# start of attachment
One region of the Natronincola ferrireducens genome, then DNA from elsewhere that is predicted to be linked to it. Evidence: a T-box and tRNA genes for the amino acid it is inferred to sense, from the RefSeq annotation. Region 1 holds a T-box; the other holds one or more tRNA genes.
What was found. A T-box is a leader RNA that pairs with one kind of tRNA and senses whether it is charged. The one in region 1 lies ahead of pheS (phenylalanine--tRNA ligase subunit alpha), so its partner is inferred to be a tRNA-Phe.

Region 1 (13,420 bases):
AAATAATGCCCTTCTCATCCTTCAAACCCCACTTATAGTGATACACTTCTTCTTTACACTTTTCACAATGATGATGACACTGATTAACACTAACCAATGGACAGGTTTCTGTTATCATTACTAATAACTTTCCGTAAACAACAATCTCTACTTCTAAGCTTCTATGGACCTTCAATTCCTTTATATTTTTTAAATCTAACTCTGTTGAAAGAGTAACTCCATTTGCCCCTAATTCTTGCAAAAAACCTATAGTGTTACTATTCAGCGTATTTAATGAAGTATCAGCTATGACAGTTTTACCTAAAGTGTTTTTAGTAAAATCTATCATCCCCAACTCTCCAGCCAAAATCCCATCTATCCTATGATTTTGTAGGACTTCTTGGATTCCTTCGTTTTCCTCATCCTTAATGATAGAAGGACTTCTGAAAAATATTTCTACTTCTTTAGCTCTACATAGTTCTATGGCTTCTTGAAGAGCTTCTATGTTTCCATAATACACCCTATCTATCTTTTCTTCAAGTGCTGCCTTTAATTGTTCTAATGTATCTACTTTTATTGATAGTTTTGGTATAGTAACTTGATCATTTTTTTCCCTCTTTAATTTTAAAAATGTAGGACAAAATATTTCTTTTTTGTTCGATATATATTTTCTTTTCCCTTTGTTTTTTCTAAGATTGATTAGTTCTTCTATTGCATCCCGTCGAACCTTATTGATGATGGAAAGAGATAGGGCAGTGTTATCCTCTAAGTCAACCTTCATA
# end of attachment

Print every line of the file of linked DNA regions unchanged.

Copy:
One region of the Natronincola ferrireducens genome, then DNA from elsewhere that is predicted to be linked to it. Evidence: a T-box and tRNA genes for the amino acid it is inferred to sense, from the RefSeq annotation. Region 1 holds a T-box; the other holds one or more tRNA genes.
What was found. A T-box is a leader RNA that pairs with one kind of tRNA and senses whether it is charged. The one in region 1 lies ahead of pheS (phenylalanine--tRNA ligase subunit alpha), so its partner is inferred to be a tRNA-Phe.

Region 1 (13,420 bases):
AAATAATGCCCTTCTCATCCTTCAAACCCCACTTATAGTGATACACTTCTTCTTTACACTTTTCACAATGATGATGACACTGATTAACACTAACCAATGGACAGGTTTCTGTTATCATTACTAATAACTTTCCGTAAACAACAATCTCTACTTCTAAGCTTCTATGGACCTTCAATTCCTTTATATTTTTTAAATCTAACTCTGTTGAAAGAGTAACTCCATTTGCCCCTAATTCTTGCAAAAAACCTATAGTGTTACTATTCAGCGTATTTAATGAAGTATCAGCTATGACAGTTTTACCTAAAGTGTTTTTAGTAAAATCTATCATCCCCAACTCTCCAGCCAAAATCCCATCTATCCTATGATTTTGTAGGACTTCTTGGATTCCTTCGTTTTCCTCATCCTTAATGATAGAAGGACTTCTGAAAAATATTTCTACTTCTTTAGCTCTACATAGTTCTATGGCTTCTTGAAGAGCTTCTATGTTTCCATAATACACCCTATCTATCTTTTCTTCAAGTGCTGCCTTTAATTGTTCTAATGTATCTACTTTTATTGATAGTTTTGGTATAGTAACTTGATCATTTTTTTCCCTCTTTAATTTTAAAAATGTAGGACAAAATATTTCTTTTTTGTTCGATATATATTTTCTTTTCCCTTTGTTTTTTCTAAGATTGATTAGTTCTTCTATTGCATCCCGTCGAACCTTATTGATGATGGAAAGAGATAGGGCAGTGTTATCCTCTAAGTCAACCTTCATA